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Most people have heard of the “big three” — Mexico City, Lourdes and Fatima — but have you heard of these?
Most Catholics, and non-Catholics for that matter, have heard of the “big three” Marian apparitions. The visions of the Blessed Mother at Tepeyac Hill in Mexico City, Lourdes in France, and Fatima in Portugal are well known and recognized for their importance.
But those aren’t the only times Mary has stopped by to visit this valley of tears. Here are five of her lesser-known visits:
1. Our Lady of Pontmain, January 17, 1871, in Portmain, France
Known as Our Lady of Hope, this apparition was recognized by Pope Pius IX in 1872. On the afternoon of January 17, 1871, during the height of the Franco-Prussian War, two young village boys were helping their father work at the barn when they saw a beautiful woman smiling at them.
When the boys alerted their parents, the adults saw nothing. Similarly, a religious sister from the local school came and saw nothing. However, two young girls were brought over without being told anything about what was happening and instantly saw and perfectly described the same beautiful woman wearing a blue gown covered with golden stars, and a black veil under a golden crown.
As word spread, many from around the village gathered to pray, and the children saw a banner unfurl under the woman with a message that read:
“But pray, my children. God will hear you in time. My Son allows Himself to be touched.”
Upon hearing the message read aloud, the crowd spontaneously began to sing hymns, and as they sang, Our Lady laughed and joined in the singing.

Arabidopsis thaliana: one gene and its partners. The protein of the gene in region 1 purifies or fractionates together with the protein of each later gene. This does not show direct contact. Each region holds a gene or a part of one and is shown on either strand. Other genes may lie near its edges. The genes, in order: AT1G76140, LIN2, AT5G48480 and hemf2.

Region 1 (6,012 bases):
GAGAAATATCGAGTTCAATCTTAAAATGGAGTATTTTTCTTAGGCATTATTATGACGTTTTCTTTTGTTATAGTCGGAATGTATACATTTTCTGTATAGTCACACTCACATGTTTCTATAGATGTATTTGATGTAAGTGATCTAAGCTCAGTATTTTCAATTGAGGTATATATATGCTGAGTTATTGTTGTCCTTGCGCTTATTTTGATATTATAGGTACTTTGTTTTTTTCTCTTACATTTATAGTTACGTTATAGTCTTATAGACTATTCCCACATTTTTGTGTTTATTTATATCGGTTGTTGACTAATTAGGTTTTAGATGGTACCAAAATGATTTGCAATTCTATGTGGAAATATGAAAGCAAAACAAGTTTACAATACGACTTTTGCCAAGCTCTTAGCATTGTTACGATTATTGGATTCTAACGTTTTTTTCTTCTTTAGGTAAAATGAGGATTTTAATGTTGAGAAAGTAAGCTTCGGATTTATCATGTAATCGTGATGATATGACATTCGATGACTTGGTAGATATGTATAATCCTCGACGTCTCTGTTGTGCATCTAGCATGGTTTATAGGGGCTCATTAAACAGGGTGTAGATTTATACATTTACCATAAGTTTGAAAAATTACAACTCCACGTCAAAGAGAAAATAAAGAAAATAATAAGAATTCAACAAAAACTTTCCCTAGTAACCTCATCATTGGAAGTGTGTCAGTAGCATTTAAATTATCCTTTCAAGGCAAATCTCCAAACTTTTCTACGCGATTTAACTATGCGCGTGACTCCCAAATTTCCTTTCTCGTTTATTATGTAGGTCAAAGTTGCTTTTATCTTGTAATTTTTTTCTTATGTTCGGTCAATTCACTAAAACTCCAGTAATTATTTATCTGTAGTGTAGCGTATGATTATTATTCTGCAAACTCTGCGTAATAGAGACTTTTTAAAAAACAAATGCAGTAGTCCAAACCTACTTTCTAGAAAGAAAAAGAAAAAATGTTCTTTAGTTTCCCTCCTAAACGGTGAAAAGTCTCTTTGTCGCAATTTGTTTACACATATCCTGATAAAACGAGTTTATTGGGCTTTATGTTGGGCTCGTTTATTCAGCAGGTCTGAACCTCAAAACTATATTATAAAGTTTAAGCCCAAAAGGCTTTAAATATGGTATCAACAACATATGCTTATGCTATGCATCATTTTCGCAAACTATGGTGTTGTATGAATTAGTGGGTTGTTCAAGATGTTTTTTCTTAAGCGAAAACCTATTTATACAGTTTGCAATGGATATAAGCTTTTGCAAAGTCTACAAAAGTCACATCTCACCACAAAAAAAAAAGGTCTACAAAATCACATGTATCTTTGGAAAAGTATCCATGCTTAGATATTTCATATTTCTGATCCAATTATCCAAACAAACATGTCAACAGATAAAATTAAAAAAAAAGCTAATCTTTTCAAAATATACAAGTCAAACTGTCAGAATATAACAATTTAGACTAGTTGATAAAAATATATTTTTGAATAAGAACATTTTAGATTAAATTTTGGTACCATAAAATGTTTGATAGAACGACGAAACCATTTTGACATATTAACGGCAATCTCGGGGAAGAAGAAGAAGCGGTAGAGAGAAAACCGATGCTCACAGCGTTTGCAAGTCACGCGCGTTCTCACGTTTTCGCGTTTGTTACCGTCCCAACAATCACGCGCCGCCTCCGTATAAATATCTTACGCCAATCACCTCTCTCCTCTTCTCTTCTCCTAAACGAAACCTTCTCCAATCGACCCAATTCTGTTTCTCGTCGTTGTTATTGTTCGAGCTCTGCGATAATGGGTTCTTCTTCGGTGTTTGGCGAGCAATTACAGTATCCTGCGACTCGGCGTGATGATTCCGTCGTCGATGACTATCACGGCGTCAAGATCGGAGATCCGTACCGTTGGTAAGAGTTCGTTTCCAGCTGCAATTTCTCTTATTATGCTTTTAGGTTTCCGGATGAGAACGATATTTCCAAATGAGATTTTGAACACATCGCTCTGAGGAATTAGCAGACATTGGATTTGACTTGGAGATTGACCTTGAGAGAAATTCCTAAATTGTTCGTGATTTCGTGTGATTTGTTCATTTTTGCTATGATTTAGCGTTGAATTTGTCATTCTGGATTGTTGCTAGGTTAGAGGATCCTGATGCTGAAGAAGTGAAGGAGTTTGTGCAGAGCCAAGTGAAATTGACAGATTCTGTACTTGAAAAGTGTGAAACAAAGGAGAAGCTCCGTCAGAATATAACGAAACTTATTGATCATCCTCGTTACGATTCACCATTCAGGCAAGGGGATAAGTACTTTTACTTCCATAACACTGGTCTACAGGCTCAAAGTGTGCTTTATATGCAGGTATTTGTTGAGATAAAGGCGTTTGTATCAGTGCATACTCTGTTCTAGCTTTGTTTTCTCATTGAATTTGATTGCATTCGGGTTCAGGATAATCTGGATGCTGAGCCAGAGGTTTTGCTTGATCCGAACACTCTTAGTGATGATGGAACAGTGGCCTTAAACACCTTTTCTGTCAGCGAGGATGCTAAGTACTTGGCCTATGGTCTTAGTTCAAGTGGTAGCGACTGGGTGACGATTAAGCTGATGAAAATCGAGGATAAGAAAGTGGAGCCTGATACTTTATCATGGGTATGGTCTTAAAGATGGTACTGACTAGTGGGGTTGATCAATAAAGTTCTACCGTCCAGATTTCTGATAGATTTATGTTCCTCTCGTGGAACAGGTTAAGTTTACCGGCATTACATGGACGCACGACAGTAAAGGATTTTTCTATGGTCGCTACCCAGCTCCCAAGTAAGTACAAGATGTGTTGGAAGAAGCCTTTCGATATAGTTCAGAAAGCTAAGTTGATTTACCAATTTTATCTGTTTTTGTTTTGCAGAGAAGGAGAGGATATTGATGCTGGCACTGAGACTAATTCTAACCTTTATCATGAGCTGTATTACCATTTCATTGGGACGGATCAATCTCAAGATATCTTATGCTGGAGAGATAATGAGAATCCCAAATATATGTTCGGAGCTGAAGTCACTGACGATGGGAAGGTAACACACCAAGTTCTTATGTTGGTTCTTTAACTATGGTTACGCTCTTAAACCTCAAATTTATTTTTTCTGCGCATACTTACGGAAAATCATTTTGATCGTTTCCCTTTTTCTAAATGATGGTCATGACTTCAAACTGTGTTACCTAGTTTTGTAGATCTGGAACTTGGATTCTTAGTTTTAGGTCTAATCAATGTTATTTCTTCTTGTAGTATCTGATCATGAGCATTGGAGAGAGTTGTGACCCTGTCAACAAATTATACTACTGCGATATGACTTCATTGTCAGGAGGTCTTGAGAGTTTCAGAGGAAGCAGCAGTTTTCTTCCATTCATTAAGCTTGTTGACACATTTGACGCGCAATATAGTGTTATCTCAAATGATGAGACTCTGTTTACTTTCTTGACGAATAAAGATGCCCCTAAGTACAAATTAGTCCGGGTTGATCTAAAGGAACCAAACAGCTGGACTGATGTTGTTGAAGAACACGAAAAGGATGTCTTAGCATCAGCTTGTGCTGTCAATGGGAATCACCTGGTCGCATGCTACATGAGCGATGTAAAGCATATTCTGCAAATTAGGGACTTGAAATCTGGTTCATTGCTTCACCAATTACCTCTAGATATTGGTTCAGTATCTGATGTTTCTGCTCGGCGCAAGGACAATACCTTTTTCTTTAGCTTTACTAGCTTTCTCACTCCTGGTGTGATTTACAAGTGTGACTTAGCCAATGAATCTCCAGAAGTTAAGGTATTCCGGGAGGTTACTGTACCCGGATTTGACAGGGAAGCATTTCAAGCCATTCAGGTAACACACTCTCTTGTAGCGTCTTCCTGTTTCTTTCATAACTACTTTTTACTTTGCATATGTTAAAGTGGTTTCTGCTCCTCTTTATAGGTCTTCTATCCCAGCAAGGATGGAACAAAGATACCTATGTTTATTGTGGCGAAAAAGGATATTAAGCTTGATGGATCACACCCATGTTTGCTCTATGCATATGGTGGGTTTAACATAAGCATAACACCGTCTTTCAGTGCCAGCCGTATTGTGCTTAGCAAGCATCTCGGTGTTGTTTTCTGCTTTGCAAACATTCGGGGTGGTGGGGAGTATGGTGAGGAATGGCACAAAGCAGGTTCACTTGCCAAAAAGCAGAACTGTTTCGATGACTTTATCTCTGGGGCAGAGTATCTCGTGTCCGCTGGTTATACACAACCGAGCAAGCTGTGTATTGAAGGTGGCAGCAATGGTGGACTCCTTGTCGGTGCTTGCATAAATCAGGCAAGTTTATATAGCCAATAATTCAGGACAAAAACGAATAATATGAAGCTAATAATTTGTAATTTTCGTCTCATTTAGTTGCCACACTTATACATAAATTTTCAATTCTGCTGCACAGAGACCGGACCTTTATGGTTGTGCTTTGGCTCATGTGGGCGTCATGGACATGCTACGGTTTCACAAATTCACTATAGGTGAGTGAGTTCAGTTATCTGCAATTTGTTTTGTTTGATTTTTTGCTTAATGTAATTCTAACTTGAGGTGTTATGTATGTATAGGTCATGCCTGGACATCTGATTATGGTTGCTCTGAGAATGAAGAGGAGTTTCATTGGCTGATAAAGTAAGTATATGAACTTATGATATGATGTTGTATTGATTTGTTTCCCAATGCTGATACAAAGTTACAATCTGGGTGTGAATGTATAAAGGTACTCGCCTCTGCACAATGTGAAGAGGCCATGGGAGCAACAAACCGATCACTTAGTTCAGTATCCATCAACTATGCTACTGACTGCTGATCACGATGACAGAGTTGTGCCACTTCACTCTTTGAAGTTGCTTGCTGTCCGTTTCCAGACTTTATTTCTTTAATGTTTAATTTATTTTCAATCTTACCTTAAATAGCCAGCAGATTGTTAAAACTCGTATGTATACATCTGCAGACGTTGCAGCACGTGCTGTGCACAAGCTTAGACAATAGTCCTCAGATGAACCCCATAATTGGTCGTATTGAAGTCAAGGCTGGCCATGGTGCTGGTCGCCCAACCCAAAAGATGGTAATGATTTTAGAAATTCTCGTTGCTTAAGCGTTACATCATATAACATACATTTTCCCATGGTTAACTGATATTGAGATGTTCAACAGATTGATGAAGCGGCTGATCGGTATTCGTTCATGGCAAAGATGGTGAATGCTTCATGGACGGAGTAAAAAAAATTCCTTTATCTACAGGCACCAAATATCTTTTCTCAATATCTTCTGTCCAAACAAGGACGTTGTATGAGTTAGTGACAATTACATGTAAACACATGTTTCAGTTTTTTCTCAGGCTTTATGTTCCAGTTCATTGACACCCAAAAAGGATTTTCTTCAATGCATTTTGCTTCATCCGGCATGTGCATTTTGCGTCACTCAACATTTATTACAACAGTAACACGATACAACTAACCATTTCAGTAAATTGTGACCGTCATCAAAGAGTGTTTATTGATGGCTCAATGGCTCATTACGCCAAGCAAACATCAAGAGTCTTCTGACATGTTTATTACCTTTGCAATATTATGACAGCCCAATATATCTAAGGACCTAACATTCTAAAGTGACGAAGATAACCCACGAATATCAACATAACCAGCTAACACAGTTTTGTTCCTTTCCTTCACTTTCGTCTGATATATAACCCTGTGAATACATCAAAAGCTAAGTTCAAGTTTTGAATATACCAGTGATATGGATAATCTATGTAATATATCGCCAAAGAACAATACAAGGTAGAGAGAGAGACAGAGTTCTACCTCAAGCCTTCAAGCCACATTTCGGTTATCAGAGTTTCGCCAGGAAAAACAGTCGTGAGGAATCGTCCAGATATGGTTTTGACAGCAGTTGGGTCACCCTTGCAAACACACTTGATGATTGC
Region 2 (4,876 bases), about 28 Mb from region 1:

That same evening the Prussian forces inexplicably abandoned their advance.
2. Our Lady of Knock, August 21, 1879, in Knock, Ireland
At about 8 p.m. on the night of August 21, 1879, people ranging in age from 5 to 75 saw an apparition of the Blessed Virgin Mary, St. Joseph, and St. John the Evangelist at the south end of the parish church. Behind the figures there was a plain altar with a cross and a lamb.
Bridget Trench, one of the 15 seeing the apparition, stated that she “went in immediately to kiss, as I thought, the feet of the Blessed Virgin; but I felt nothing in the embrace but the wall, and I wondered why I could not feel with my hands the figures which I had so plainly and so distinctly seen.”
The group stood and prayed the rosary in the pouring rain, and afterward noted the area under the apparition was completely dry.
The apparition at Knock has received multiple papal blessings, including from Pius XII, John XXIII, Paul VI, John Paul II.
3. Our Lady of Akita, 1973-1979 in Yuzawadai, Japan
In 1973, Sister Agnes Katsuko Sasagawa, who had received healing from multiple health problems after drinking water from Lourdes, went to live with a group of religious sisters in the remote area of Yuzawadai, Japan.
Sasagawa, who was completely deaf at this time, reported apparitions, stigmata, and tears streaming from the face of a wooden statue of the Blessed Virgin Mary, claims which were corroborated by other sisters in the community